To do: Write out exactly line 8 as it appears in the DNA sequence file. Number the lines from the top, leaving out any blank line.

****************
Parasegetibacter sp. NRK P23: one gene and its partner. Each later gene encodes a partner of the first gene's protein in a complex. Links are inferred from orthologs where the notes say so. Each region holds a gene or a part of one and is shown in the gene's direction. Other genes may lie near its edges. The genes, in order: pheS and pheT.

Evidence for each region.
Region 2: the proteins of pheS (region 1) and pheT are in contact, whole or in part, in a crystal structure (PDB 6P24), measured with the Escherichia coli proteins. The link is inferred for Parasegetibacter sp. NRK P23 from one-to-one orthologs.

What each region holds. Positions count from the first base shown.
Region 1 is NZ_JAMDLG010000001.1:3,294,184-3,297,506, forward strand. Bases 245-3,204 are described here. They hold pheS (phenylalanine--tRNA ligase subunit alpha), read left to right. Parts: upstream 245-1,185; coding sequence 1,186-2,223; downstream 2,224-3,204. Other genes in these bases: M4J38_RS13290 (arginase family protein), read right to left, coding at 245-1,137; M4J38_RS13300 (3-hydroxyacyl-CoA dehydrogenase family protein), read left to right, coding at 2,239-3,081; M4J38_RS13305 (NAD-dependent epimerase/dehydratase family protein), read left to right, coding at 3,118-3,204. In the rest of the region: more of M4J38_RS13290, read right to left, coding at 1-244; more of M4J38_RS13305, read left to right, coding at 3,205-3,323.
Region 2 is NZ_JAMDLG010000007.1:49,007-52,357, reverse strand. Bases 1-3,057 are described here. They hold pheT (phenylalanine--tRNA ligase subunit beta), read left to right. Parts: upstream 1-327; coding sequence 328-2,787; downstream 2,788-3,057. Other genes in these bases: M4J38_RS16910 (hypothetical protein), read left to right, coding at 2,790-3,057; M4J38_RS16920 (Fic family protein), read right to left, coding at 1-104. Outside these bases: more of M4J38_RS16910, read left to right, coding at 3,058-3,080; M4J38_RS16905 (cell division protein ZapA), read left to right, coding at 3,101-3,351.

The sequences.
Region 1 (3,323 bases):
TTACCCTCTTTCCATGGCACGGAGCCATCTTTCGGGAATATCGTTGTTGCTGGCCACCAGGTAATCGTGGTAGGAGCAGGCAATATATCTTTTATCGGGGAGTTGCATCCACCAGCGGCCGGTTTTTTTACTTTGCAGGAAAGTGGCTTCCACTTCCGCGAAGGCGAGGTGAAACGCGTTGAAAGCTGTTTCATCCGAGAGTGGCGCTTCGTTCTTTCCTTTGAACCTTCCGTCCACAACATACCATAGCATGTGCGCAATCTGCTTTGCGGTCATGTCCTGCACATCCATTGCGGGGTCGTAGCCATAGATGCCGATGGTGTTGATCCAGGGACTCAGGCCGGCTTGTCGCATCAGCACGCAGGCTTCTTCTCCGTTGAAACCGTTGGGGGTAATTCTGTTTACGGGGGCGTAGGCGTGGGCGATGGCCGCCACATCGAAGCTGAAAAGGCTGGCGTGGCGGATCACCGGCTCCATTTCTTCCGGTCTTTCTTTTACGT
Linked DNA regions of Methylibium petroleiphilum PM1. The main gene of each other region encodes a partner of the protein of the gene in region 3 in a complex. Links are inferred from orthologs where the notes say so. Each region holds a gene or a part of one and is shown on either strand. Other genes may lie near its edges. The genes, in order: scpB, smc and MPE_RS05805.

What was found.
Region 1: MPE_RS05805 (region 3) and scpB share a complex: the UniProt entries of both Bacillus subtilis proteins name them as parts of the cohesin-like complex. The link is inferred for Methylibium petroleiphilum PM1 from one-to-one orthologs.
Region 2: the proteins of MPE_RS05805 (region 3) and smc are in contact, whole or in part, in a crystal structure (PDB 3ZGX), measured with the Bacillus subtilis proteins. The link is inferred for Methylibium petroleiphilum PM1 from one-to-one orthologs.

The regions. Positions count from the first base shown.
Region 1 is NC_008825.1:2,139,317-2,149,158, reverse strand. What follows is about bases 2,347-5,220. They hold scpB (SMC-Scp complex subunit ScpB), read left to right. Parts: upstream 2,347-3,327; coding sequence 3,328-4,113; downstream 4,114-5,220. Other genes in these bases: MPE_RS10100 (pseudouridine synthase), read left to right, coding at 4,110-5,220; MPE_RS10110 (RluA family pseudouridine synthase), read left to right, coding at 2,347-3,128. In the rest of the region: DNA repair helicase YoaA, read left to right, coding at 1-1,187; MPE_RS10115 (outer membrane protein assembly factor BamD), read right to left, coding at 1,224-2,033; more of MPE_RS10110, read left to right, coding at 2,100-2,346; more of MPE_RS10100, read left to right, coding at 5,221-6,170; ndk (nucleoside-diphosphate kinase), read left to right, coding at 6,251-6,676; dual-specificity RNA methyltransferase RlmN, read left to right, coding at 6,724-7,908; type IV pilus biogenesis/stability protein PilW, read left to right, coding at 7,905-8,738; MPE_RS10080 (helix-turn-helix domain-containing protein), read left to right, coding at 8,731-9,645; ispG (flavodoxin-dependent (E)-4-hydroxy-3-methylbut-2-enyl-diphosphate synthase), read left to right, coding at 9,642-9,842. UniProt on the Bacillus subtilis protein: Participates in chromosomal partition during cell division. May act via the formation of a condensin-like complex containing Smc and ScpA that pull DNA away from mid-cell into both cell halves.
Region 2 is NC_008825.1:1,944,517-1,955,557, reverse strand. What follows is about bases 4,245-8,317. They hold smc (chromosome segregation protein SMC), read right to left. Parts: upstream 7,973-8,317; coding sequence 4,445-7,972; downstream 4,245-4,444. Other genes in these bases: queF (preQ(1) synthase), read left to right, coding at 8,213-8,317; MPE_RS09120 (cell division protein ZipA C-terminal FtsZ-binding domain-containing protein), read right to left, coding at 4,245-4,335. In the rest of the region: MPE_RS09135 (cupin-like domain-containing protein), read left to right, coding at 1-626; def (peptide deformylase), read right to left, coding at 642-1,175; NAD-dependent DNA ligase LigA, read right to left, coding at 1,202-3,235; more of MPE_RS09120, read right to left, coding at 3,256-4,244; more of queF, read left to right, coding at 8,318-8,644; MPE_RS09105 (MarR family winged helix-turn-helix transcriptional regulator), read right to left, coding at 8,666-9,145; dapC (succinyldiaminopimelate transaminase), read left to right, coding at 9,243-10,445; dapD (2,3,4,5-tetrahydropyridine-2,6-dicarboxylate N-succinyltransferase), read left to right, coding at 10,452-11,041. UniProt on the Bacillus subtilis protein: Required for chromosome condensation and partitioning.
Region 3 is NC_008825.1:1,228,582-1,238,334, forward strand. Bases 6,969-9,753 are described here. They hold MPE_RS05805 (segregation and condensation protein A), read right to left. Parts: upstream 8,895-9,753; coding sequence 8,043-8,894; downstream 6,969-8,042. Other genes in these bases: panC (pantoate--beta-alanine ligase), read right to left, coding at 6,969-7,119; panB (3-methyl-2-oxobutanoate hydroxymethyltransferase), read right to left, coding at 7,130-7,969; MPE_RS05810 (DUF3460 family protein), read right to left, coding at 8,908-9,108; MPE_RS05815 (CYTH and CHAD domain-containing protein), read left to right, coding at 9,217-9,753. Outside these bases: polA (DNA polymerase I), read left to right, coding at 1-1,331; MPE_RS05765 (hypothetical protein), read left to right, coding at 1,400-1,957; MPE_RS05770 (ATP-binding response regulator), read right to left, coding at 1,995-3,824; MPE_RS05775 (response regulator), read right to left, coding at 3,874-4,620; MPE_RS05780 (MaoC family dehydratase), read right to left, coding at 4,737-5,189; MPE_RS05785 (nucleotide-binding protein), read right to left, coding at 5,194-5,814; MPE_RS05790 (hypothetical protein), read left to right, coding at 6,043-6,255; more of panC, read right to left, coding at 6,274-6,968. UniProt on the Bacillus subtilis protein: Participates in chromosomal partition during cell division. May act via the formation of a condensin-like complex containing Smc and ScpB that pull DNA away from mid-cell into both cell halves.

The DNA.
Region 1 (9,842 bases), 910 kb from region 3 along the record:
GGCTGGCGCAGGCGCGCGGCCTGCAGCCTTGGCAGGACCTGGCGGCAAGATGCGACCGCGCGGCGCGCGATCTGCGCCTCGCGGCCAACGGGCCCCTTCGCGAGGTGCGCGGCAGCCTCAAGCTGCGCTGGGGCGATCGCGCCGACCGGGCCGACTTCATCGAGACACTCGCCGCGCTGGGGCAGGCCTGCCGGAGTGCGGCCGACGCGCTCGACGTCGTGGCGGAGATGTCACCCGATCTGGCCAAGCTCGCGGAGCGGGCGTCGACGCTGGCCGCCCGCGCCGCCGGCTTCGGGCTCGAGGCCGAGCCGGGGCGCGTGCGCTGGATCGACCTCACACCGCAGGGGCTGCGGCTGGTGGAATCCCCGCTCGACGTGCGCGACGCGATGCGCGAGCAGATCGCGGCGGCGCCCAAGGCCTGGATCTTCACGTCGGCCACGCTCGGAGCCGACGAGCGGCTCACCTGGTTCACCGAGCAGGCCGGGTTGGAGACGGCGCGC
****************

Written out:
Region 1 (3,323 bases):